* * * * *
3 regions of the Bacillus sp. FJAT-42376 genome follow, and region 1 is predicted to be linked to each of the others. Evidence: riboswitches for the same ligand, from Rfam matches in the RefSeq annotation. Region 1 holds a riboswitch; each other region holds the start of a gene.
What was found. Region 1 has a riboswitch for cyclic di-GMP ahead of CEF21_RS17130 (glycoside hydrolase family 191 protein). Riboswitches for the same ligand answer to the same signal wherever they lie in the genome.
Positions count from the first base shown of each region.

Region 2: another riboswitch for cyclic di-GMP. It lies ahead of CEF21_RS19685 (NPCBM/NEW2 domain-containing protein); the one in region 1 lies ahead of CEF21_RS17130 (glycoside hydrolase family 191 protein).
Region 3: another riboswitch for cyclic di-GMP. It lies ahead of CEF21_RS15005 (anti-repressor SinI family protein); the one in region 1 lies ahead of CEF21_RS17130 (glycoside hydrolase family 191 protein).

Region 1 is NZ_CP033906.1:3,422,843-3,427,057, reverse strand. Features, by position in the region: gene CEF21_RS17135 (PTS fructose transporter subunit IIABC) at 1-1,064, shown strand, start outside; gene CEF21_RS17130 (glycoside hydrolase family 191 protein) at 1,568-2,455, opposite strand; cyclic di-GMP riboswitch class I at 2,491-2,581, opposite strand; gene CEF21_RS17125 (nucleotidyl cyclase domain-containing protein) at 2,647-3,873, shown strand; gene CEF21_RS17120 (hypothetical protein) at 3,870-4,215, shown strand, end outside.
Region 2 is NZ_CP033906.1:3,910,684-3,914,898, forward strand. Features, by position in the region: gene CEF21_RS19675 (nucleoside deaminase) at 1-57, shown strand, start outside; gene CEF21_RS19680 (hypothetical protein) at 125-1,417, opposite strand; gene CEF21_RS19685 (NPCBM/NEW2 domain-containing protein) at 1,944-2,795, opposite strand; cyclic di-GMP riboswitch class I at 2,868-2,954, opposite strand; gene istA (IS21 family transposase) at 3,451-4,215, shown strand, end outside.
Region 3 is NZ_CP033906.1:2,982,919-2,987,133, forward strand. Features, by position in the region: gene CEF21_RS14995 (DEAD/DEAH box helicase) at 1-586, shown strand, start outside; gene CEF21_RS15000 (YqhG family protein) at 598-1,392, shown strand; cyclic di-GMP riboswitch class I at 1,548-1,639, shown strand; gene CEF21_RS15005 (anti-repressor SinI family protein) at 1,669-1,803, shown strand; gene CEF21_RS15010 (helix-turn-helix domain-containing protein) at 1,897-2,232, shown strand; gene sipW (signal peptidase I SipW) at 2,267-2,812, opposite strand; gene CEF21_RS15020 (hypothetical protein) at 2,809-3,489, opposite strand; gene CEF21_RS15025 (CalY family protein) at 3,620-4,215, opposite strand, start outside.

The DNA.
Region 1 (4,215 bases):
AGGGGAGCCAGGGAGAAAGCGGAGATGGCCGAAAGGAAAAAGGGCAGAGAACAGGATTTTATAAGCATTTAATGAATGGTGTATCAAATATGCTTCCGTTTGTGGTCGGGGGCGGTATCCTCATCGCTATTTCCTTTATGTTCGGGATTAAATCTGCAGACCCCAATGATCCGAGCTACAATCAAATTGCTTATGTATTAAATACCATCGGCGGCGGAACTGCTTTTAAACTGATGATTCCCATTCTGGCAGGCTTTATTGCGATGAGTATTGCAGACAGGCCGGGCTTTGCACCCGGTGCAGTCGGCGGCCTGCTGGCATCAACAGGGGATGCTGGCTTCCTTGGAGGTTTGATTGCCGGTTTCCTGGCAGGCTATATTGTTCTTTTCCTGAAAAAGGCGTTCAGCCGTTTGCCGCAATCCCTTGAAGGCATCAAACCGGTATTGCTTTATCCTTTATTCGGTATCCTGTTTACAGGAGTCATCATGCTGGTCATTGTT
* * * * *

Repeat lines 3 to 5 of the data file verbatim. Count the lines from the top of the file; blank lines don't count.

Positions count from the first base shown of each region.

Region 2: another riboswitch for cyclic di-GMP. It lies ahead of CEF21_RS19685 (NPCBM/NEW2 domain-containing protein); the one in region 1 lies ahead of CEF21_RS17130 (glycoside hydrolase family 191 protein).
Region 3: another riboswitch for cyclic di-GMP. It lies ahead of CEF21_RS15005 (anti-repressor SinI family protein); the one in region 1 lies ahead of CEF21_RS17130 (glycoside hydrolase family 191 protein).